EGB Engineering research into Next Generation nuclear power plants (known as Generation IV) has achieved another milestone.

A framework known as NuTERA, developed with Cranfield University sets out the requirements for analysing and evaluating Generation IV nuclear power plants. The main purpose of the framework is to provide guidelines for future tools that are needed to support the decision on choice of Generation IV concepts and cycle configurations.

The framework was presented at this year’s International Conference on Nuclear Engineering (ICONE 26) held in London. In addition to this framework, a series of papers have been published in the ASME Nuclear Engineering and Radiation Science journal, which demonstrate the capabilities of several in-house tools. These tools enable the design analysis and evaluation of several gas turbine nuclear cycles, with consideration of the best economics to optimise the cycle configuration. The final capability is a risk model, which quantifies the performance, operation, financial and design impact risks. These tools improve the understanding of the nuclear power plant design and the effects of such contingency costs on the cost of the nuclear power plant. The research work has received numerous awards from the American Society of Mechanical Engineers (ASME), the Chinese Nuclear Society (CNS), Japanese Society of Mechanical Engineers (JSME) and Cranfield University.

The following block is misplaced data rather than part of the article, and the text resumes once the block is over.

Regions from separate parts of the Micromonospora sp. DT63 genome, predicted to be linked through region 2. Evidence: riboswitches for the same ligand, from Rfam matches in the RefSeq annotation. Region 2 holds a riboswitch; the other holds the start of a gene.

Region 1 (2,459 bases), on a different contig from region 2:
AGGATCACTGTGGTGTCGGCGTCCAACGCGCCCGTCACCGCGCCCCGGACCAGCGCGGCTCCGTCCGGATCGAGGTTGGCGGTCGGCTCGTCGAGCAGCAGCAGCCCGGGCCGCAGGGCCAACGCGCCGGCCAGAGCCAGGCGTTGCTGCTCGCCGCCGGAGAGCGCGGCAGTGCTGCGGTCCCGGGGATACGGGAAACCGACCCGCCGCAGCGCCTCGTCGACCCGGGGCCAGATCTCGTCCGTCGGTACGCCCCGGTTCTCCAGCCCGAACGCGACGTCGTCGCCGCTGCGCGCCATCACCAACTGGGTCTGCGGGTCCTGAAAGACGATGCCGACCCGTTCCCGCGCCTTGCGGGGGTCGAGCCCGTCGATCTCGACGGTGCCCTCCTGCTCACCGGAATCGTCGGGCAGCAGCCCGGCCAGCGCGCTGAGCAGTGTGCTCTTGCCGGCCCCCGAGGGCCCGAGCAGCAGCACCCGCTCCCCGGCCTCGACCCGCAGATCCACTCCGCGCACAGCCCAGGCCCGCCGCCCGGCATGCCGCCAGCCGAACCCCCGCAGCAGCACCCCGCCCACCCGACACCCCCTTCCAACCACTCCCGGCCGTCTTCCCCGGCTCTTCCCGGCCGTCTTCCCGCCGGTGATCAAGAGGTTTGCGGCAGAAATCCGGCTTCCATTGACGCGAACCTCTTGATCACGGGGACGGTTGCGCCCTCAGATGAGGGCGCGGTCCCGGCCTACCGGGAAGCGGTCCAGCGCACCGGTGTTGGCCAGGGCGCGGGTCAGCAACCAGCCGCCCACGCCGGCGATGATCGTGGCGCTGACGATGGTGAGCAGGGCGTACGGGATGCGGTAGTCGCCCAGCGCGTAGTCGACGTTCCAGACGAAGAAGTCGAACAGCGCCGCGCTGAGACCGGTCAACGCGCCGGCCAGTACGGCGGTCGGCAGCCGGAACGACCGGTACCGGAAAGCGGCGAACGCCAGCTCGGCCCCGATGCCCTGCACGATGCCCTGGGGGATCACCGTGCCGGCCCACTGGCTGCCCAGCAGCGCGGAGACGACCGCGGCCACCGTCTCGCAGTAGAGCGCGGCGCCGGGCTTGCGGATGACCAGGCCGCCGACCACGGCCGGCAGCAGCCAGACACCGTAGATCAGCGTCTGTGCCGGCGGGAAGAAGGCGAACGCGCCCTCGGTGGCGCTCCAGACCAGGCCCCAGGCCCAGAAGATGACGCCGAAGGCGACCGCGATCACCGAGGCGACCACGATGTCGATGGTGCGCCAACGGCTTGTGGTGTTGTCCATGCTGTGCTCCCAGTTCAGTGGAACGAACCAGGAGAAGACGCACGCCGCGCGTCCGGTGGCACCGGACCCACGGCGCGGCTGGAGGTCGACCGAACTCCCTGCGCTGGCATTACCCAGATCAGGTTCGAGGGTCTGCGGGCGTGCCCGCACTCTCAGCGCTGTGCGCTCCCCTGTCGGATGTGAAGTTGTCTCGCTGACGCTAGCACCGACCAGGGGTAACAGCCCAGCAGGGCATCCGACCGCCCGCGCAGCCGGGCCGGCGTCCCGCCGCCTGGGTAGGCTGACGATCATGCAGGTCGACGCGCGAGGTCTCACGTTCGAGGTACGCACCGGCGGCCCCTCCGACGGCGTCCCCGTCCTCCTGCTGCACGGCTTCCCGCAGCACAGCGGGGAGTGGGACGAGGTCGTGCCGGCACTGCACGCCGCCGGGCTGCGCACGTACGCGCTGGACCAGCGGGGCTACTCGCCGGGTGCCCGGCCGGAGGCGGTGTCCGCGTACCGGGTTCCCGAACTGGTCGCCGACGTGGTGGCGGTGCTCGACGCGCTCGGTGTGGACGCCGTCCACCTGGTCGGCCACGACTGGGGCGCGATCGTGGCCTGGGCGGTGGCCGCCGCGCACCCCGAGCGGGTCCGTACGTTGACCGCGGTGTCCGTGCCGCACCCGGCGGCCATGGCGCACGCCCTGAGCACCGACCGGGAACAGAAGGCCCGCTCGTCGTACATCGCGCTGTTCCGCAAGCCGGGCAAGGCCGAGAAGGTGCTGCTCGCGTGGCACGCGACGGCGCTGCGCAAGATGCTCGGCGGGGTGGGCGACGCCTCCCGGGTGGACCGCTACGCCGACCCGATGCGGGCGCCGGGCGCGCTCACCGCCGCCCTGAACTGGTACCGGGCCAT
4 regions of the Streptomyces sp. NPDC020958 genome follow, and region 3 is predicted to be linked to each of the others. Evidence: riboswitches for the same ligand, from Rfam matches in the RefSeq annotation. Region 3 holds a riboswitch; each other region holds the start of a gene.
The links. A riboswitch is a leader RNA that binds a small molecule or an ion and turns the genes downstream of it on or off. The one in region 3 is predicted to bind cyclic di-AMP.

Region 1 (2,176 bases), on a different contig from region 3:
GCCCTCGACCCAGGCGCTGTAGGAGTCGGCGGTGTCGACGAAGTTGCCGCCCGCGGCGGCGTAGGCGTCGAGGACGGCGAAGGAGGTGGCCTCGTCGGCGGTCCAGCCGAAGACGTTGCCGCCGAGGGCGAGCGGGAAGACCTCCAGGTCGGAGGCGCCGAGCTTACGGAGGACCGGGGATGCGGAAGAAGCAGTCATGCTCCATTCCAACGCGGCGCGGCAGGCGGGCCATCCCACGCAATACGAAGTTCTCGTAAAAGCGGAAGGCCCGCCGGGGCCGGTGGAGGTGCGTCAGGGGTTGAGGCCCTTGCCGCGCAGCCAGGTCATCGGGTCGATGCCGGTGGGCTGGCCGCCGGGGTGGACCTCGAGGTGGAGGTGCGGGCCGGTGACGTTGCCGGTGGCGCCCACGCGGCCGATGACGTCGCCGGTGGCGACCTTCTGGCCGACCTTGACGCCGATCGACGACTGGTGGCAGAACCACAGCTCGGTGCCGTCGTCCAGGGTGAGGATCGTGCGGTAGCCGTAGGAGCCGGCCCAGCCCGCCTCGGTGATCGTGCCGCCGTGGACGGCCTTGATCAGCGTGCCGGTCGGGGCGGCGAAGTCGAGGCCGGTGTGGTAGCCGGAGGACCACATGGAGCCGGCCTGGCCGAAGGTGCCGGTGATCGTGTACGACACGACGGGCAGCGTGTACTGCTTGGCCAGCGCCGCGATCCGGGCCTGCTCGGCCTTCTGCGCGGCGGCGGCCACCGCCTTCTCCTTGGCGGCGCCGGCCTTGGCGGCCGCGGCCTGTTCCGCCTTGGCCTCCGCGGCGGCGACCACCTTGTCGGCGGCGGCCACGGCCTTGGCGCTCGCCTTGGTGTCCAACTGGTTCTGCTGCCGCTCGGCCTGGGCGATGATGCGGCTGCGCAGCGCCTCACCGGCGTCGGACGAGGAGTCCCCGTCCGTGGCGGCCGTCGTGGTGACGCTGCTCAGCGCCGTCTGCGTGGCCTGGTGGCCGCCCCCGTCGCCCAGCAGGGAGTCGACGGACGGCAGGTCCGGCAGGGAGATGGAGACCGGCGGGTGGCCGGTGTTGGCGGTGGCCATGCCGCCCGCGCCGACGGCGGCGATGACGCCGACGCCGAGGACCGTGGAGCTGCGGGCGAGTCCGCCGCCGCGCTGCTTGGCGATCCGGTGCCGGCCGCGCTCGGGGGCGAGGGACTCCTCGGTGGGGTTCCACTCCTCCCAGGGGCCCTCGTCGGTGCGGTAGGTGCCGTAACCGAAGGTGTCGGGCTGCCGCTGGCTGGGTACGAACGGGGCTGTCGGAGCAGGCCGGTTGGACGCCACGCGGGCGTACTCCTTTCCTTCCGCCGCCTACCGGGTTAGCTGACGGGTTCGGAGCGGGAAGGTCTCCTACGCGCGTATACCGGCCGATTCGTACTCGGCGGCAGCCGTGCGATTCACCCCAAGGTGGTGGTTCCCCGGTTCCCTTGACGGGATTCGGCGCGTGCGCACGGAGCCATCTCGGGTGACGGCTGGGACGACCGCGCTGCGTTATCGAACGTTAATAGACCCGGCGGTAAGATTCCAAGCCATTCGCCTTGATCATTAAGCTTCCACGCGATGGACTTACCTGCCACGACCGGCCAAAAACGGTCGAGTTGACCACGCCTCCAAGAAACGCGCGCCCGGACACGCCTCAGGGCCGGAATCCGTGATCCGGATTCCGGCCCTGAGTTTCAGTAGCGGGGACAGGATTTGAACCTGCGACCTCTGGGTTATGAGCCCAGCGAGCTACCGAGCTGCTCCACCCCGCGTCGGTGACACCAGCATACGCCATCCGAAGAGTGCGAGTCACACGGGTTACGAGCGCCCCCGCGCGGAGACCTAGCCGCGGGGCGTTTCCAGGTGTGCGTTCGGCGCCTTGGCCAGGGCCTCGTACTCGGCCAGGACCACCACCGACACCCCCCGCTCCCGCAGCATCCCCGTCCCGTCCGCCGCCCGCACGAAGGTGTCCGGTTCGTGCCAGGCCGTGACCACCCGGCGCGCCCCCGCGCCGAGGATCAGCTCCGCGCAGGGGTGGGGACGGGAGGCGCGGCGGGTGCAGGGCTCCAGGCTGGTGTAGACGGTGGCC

Speaking about the milestone and recognition, EGB Engineering director Dr. Arnold Gad-Briggs commented, “it is an honour and a remarkable achievement for our company and partners to receive these awards. The framework and the accompanying tools provide a conceptual basis to help us analyse and evaluate Generation IV gas-cooled fast reactors (GFRs) and very high temperature reactors (VHTRs).”

He further stated that moving forward, the challenge is cycle design and development. “In order to ensure that these power plants are economically competitive with other well-known established energy sources, we must make sure that the price of the plant ($/MWh) is attractive to achieve a better value for investments whilst considering the overall risks.” He explained that one of the areas where the plants can meet the economic objective is in the utilisation of highly efficient cycles that optimise the reactor power and fuel demand, whilst maximising the power output at base load, and if possible part load performance. This, he says, “requires a cycle with minimum power demand for the power conversion aspect of the cycle; this is an area where our research aims to explore the margins of all the components and their impacts on the cycles”.

The research papers can be accessed here.